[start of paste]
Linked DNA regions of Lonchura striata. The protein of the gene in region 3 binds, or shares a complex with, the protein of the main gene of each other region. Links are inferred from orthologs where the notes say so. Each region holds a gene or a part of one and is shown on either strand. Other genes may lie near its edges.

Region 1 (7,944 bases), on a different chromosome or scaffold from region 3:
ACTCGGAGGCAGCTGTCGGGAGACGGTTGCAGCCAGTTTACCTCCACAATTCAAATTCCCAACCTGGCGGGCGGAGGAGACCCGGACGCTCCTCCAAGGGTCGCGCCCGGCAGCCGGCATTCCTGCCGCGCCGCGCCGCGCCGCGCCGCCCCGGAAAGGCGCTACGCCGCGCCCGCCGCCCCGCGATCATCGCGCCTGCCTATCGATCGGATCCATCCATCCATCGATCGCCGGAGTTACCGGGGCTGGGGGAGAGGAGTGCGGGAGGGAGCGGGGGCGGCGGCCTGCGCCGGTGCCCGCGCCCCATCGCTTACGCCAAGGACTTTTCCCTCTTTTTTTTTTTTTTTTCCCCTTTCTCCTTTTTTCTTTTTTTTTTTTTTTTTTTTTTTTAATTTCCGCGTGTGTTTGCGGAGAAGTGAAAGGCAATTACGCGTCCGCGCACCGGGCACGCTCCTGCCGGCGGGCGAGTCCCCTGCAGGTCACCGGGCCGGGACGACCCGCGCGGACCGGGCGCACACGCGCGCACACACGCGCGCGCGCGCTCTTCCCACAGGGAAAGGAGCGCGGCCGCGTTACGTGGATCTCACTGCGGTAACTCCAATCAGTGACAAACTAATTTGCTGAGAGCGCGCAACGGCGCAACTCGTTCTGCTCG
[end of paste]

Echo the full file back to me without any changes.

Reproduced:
Linked DNA regions of Lonchura striata. The protein of the gene in region 3 binds, or shares a complex with, the protein of the main gene of each other region. Links are inferred from orthologs where the notes say so. Each region holds a gene or a part of one and is shown on either strand. Other genes may lie near its edges.

Region 1 (7,944 bases), on a different chromosome or scaffold from region 3:
ACTCGGAGGCAGCTGTCGGGAGACGGTTGCAGCCAGTTTACCTCCACAATTCAAATTCCCAACCTGGCGGGCGGAGGAGACCCGGACGCTCCTCCAAGGGTCGCGCCCGGCAGCCGGCATTCCTGCCGCGCCGCGCCGCGCCGCGCCGCCCCGGAAAGGCGCTACGCCGCGCCCGCCGCCCCGCGATCATCGCGCCTGCCTATCGATCGGATCCATCCATCCATCGATCGCCGGAGTTACCGGGGCTGGGGGAGAGGAGTGCGGGAGGGAGCGGGGGCGGCGGCCTGCGCCGGTGCCCGCGCCCCATCGCTTACGCCAAGGACTTTTCCCTCTTTTTTTTTTTTTTTTCCCCTTTCTCCTTTTTTCTTTTTTTTTTTTTTTTTTTTTTTTAATTTCCGCGTGTGTTTGCGGAGAAGTGAAAGGCAATTACGCGTCCGCGCACCGGGCACGCTCCTGCCGGCGGGCGAGTCCCCTGCAGGTCACCGGGCCGGGACGACCCGCGCGGACCGGGCGCACACGCGCGCACACACGCGCGCGCGCGCTCTTCCCACAGGGAAAGGAGCGCGGCCGCGTTACGTGGATCTCACTGCGGTAACTCCAATCAGTGACAAACTAATTTGCTGAGAGCGCGCAACGGCGCAACTCGTTCTGCTCG